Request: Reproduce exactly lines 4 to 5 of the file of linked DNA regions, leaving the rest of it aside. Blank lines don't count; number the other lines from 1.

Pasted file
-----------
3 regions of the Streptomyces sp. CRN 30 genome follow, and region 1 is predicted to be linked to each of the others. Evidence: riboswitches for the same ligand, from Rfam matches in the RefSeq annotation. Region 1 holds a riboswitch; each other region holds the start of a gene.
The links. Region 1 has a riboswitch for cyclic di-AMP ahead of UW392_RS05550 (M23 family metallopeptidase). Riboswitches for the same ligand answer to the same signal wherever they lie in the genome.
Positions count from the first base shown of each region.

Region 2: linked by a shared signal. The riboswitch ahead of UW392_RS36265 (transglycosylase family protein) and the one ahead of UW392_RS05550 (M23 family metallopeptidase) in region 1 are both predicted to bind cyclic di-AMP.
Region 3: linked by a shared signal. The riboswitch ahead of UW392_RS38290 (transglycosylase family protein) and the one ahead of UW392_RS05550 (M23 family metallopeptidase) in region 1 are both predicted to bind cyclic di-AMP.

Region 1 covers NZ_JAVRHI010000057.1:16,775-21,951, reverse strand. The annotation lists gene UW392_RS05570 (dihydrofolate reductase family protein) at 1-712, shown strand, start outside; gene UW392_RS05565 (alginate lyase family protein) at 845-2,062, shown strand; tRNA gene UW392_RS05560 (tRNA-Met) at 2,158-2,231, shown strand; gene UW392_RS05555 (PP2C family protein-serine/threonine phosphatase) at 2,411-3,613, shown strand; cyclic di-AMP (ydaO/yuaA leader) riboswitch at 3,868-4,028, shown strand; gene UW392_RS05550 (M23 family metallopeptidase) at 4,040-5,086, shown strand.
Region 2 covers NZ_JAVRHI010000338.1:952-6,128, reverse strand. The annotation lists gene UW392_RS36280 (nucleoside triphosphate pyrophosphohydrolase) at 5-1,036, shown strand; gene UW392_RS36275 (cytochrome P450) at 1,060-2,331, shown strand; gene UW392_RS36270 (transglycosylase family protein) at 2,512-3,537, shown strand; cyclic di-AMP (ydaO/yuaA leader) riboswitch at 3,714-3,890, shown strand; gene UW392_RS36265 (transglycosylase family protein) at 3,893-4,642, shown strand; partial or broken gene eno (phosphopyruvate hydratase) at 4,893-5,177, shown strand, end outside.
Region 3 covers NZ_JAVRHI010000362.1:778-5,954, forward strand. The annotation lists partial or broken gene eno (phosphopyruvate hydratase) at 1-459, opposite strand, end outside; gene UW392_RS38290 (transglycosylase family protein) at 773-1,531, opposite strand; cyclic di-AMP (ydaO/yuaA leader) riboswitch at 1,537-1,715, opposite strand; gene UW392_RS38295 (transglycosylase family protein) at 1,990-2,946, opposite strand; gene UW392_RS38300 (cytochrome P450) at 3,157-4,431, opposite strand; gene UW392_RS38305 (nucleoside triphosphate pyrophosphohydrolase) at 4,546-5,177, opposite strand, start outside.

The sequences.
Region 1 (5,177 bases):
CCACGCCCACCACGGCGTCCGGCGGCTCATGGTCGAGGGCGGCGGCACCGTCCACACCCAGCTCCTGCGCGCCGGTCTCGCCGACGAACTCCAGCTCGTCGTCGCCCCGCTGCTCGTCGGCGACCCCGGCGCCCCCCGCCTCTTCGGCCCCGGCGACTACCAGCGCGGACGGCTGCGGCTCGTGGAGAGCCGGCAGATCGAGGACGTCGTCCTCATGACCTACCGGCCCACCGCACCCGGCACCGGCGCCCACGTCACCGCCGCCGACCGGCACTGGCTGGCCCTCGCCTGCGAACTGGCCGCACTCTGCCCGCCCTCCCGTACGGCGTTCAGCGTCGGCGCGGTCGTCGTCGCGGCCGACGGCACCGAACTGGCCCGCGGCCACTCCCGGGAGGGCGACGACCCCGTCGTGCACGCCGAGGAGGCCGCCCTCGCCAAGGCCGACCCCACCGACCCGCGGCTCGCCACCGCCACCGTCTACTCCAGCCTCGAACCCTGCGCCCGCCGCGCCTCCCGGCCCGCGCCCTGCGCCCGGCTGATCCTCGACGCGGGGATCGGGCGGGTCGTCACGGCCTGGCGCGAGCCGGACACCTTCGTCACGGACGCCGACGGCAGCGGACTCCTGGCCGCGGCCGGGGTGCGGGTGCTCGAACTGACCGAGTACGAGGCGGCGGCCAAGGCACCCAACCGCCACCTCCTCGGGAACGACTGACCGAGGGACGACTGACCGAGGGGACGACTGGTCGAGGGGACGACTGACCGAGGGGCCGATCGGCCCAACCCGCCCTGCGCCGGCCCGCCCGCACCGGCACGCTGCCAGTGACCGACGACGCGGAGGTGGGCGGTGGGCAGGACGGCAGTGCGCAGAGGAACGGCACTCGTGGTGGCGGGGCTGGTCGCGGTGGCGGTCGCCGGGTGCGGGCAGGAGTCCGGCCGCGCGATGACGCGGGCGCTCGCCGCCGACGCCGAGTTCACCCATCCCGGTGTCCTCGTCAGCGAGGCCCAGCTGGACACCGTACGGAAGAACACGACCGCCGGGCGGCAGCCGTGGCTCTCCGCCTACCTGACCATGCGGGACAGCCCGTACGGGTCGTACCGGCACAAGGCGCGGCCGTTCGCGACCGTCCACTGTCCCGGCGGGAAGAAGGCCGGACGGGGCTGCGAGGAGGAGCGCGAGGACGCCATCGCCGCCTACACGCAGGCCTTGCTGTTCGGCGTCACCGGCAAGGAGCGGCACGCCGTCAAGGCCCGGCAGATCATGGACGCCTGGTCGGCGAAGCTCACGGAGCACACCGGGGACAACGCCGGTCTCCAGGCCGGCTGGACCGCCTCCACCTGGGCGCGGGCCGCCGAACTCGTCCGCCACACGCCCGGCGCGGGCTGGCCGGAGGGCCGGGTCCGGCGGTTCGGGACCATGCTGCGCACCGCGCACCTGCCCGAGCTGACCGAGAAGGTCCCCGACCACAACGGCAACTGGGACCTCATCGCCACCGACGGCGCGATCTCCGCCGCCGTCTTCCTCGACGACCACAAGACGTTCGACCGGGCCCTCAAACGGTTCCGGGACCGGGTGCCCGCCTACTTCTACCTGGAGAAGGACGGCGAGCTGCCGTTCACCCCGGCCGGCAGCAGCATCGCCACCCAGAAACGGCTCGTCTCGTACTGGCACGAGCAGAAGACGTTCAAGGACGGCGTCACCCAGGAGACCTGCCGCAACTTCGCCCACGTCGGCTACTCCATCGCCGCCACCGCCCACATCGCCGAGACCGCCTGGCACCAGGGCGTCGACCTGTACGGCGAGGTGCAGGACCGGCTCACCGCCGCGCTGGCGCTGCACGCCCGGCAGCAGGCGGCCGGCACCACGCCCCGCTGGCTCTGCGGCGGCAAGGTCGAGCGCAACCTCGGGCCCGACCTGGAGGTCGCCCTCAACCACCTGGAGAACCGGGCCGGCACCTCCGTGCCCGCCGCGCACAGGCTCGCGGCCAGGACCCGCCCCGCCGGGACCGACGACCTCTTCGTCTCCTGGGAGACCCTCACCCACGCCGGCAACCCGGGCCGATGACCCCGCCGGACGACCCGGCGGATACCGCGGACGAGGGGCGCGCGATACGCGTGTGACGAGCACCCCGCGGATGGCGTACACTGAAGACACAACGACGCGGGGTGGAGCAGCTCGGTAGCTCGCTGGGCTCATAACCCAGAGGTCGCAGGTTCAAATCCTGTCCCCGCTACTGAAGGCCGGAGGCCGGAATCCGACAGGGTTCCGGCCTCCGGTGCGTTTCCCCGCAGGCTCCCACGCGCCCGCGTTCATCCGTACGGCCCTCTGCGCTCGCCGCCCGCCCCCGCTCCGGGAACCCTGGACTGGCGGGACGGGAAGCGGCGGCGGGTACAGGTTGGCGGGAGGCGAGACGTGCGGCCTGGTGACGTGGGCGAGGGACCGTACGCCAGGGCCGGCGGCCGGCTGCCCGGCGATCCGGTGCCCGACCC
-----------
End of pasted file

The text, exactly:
Region 2: linked by a shared signal. The riboswitch ahead of UW392_RS36265 (transglycosylase family protein) and the one ahead of UW392_RS05550 (M23 family metallopeptidase) in region 1 are both predicted to bind cyclic di-AMP.
Region 3: linked by a shared signal. The riboswitch ahead of UW392_RS38290 (transglycosylase family protein) and the one ahead of UW392_RS05550 (M23 family metallopeptidase) in region 1 are both predicted to bind cyclic di-AMP.